how to prevent worms from escaping

I am working with a nematode species that tends to escape the plate. How can I prevent worms from escaping? I am not so concerned that they are going from one plate another (because I could simply use parafilm), but for the fact that most of them die in the wall of the plate. I want to prevent these worms from crawling in the walls.

I heard that I could use 4M fructose or 2M glycerol as repellents. However, they diffuse within 45 minutes. Other suggestion is 1M copper chloride. However, I think this is toxic to the worms and I am afraid that it could affect my experiments. I would need something that is not very toxic to the worms and that would prevent them from going to the wall of the plate.

Any ideas?

This question is also in the general section from last year but if they arn’t what you want, what i might try is teflon tape. This is effectivly used around fruit trees to stop ground invasion by various insect pests in agriculture.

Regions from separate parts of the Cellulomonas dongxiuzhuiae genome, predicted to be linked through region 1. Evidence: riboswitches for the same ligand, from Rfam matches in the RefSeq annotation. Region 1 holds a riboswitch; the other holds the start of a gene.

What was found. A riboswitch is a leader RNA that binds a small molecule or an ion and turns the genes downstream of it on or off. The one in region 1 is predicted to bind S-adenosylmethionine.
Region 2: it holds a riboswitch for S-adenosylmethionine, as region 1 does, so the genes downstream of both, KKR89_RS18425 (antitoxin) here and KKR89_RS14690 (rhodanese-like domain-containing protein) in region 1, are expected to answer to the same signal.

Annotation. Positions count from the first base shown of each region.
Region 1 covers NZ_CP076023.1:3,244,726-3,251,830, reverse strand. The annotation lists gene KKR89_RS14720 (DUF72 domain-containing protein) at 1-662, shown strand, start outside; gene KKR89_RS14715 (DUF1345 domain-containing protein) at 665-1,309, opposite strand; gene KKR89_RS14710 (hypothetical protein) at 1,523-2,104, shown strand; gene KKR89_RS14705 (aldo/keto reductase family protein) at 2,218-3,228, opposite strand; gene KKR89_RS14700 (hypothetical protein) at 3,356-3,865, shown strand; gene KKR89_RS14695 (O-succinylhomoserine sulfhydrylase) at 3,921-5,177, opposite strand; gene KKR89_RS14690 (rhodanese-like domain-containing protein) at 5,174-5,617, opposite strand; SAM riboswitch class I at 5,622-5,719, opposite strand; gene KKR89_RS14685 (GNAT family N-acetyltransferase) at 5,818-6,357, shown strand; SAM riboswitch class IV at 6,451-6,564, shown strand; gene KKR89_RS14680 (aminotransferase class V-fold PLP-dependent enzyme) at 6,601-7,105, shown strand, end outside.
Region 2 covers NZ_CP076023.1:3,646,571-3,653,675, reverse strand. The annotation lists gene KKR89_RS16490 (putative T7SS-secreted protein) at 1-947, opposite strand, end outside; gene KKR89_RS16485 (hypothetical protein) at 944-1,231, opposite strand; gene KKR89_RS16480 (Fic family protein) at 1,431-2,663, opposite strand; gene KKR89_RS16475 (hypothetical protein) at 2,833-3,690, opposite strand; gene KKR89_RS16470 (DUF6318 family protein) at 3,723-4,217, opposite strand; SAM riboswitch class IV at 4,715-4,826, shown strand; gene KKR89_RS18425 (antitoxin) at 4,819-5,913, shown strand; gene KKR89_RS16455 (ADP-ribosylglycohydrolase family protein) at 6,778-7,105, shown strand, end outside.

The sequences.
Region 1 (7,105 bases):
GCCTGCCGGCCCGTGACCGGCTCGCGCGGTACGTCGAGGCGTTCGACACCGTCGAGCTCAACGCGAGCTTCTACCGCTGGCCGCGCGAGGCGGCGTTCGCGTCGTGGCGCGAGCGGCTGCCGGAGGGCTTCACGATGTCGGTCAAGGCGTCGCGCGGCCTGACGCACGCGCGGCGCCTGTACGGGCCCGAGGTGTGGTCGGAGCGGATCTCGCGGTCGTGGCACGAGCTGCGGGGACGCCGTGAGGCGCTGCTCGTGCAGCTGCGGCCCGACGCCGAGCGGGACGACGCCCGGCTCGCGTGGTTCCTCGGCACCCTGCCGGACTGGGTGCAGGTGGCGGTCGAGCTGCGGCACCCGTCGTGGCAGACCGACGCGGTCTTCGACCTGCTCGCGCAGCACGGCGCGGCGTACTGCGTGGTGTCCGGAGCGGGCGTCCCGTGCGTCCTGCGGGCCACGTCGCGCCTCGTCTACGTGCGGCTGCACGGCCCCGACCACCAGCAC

we use solid copper rings that are flame heated then melted onto the agar surface to contain worms for longer periods. It works for a while, but worms can still burrow under agar after a day or so. Perhaps this problem would be solved with denser agar. See this paper.

Davies AG, Pierce-Shimomura JT, Kim H, VanHoven MK, Thiele TR, Bonci A, Bargmann CI, McIntire SL. A central role of the BK potassium channel in behavioral responses to ethanol in C. elegans.
Cell. 2003 Dec 12;115(6):655-66.

I have had good luck with using palmitic acid to keep worms on plates. Dissolve palmitic acid in ethanol (10 mg/mL), then put a ring of the palmitic acid solution around the edge of the plate. The ethanol will evaporate, and the palmitic acid will precipitate out and form a crunchy barrier that worms don’t like to crawl through. It isn’t 100% effective, but does pretty well keeping most worms on the plate.

I am also running an experiment in which the worms try to crawl off the plates at high frequencies. I am a bit confused about the copper ring method though. Do the worms have an adversion to the copper itself, or is it just the presence of a physical barrier that keeps them contained?